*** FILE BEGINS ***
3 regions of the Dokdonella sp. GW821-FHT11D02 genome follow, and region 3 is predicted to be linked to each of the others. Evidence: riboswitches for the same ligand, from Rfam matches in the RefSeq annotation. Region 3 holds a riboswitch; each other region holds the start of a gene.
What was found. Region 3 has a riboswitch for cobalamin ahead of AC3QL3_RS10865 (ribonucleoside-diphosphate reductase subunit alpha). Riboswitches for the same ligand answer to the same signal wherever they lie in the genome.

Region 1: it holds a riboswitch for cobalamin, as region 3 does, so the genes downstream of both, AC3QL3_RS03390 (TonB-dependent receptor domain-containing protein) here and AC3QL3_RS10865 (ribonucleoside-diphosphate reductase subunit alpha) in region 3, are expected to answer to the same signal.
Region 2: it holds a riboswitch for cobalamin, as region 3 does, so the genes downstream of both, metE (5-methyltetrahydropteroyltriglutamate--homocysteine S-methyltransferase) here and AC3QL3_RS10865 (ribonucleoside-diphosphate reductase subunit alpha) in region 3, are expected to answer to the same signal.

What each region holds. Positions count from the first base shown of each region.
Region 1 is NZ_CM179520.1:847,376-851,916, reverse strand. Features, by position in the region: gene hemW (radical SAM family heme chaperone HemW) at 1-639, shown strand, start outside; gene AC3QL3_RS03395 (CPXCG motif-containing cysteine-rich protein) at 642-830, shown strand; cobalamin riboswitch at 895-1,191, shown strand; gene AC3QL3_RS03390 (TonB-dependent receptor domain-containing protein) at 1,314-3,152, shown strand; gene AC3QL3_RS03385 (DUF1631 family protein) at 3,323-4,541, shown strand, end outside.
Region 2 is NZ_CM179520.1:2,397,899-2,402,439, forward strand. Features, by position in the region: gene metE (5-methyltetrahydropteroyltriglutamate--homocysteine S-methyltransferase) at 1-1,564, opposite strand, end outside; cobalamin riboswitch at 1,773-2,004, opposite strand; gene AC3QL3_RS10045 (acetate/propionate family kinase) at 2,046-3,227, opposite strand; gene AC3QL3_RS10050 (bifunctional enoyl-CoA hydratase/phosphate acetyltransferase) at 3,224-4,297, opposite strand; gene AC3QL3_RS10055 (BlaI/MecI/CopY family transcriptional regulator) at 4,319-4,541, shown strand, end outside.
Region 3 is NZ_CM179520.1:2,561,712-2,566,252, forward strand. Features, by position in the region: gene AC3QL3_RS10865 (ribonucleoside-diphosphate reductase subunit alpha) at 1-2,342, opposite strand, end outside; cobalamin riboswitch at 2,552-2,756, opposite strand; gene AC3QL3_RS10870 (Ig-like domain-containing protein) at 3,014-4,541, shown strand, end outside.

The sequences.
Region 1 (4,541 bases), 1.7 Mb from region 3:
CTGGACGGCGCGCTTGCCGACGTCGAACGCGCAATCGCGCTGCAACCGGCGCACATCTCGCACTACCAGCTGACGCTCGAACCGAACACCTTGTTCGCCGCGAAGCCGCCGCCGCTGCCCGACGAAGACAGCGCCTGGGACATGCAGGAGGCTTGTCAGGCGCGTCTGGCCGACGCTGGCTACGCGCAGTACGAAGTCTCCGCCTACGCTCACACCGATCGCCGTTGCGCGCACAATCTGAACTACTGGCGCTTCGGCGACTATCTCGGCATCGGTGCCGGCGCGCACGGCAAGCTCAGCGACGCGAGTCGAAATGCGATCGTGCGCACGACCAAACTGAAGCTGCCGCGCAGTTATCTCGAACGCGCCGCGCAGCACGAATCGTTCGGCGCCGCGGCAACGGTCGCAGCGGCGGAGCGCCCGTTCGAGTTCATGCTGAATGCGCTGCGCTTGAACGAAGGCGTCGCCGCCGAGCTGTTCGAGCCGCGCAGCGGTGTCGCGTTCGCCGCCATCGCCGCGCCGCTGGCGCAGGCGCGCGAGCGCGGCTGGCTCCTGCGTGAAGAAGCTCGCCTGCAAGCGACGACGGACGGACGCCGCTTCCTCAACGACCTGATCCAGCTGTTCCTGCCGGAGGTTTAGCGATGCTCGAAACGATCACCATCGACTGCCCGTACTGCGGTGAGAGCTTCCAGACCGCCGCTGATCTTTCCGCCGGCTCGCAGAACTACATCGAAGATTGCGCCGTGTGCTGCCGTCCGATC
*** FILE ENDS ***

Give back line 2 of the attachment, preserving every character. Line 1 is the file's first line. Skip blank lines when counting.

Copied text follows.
What was found. Region 3 has a riboswitch for cobalamin ahead of AC3QL3_RS10865 (ribonucleoside-diphosphate reductase subunit alpha). Riboswitches for the same ligand answer to the same signal wherever they lie in the genome.